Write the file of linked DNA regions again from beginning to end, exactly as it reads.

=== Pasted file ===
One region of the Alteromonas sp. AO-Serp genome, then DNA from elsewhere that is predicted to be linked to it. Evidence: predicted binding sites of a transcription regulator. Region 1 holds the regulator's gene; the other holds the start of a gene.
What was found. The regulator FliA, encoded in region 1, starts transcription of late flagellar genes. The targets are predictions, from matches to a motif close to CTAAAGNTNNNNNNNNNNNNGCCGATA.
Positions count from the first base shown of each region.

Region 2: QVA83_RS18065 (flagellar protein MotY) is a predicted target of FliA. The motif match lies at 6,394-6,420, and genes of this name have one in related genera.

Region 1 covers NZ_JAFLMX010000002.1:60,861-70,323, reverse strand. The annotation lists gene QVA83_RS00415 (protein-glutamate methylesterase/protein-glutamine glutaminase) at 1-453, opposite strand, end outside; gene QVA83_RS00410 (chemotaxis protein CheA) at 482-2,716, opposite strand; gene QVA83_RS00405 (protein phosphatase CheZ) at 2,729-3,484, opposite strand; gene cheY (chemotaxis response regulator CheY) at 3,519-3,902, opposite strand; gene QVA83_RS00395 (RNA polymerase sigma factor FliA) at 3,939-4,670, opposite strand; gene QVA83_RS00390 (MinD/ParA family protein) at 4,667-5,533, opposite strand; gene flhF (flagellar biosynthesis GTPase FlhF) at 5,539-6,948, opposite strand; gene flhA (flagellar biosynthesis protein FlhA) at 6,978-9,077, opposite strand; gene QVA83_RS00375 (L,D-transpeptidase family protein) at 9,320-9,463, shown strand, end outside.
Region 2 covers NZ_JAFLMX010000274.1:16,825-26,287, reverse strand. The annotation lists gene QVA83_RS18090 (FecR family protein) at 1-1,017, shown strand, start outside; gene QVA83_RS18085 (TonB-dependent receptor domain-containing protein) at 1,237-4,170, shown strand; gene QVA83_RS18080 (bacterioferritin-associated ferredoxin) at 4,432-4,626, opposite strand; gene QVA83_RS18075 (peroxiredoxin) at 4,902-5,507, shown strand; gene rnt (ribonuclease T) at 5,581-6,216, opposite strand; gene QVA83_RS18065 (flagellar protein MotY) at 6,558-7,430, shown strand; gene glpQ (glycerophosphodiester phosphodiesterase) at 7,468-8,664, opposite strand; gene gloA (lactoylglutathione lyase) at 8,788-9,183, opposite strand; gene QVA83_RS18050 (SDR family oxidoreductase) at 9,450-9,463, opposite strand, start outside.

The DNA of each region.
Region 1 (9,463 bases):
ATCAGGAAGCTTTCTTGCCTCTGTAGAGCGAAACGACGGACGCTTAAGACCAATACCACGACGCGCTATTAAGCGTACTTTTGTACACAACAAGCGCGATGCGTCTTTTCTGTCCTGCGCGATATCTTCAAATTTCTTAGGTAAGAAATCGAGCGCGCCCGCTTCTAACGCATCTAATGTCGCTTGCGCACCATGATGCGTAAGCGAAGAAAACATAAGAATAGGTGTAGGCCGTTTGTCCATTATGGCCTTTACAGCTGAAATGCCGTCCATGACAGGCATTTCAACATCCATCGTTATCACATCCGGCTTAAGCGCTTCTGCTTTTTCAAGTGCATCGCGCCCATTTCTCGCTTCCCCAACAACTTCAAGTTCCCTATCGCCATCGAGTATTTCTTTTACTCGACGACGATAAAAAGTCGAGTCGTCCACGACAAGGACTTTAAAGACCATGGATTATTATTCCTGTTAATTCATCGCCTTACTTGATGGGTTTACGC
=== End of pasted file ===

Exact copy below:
One region of the Alteromonas sp. AO-Serp genome, then DNA from elsewhere that is predicted to be linked to it. Evidence: predicted binding sites of a transcription regulator. Region 1 holds the regulator's gene; the other holds the start of a gene.
What was found. The regulator FliA, encoded in region 1, starts transcription of late flagellar genes. The targets are predictions, from matches to a motif close to CTAAAGNTNNNNNNNNNNNNGCCGATA.
Positions count from the first base shown of each region.

Region 2: QVA83_RS18065 (flagellar protein MotY) is a predicted target of FliA. The motif match lies at 6,394-6,420, and genes of this name have one in related genera.

Region 1 covers NZ_JAFLMX010000002.1:60,861-70,323, reverse strand. The annotation lists gene QVA83_RS00415 (protein-glutamate methylesterase/protein-glutamine glutaminase) at 1-453, opposite strand, end outside; gene QVA83_RS00410 (chemotaxis protein CheA) at 482-2,716, opposite strand; gene QVA83_RS00405 (protein phosphatase CheZ) at 2,729-3,484, opposite strand; gene cheY (chemotaxis response regulator CheY) at 3,519-3,902, opposite strand; gene QVA83_RS00395 (RNA polymerase sigma factor FliA) at 3,939-4,670, opposite strand; gene QVA83_RS00390 (MinD/ParA family protein) at 4,667-5,533, opposite strand; gene flhF (flagellar biosynthesis GTPase FlhF) at 5,539-6,948, opposite strand; gene flhA (flagellar biosynthesis protein FlhA) at 6,978-9,077, opposite strand; gene QVA83_RS00375 (L,D-transpeptidase family protein) at 9,320-9,463, shown strand, end outside.
Region 2 covers NZ_JAFLMX010000274.1:16,825-26,287, reverse strand. The annotation lists gene QVA83_RS18090 (FecR family protein) at 1-1,017, shown strand, start outside; gene QVA83_RS18085 (TonB-dependent receptor domain-containing protein) at 1,237-4,170, shown strand; gene QVA83_RS18080 (bacterioferritin-associated ferredoxin) at 4,432-4,626, opposite strand; gene QVA83_RS18075 (peroxiredoxin) at 4,902-5,507, shown strand; gene rnt (ribonuclease T) at 5,581-6,216, opposite strand; gene QVA83_RS18065 (flagellar protein MotY) at 6,558-7,430, shown strand; gene glpQ (glycerophosphodiester phosphodiesterase) at 7,468-8,664, opposite strand; gene gloA (lactoylglutathione lyase) at 8,788-9,183, opposite strand; gene QVA83_RS18050 (SDR family oxidoreductase) at 9,450-9,463, opposite strand, start outside.

The DNA of each region.
Region 1 (9,463 bases):
ATCAGGAAGCTTTCTTGCCTCTGTAGAGCGAAACGACGGACGCTTAAGACCAATACCACGACGCGCTATTAAGCGTACTTTTGTACACAACAAGCGCGATGCGTCTTTTCTGTCCTGCGCGATATCTTCAAATTTCTTAGGTAAGAAATCGAGCGCGCCCGCTTCTAACGCATCTAATGTCGCTTGCGCACCATGATGCGTAAGCGAAGAAAACATAAGAATAGGTGTAGGCCGTTTGTCCATTATGGCCTTTACAGCTGAAATGCCGTCCATGACAGGCATTTCAACATCCATCGTTATCACATCCGGCTTAAGCGCTTCTGCTTTTTCAAGTGCATCGCGCCCATTTCTCGCTTCCCCAACAACTTCAAGTTCCCTATCGCCATCGAGTATTTCTTTTACTCGACGACGATAAAAAGTCGAGTCGTCCACGACAAGGACTTTAAAGACCATGGATTATTATTCCTGTTAATTCATCGCCTTACTTGATGGGTTTACGC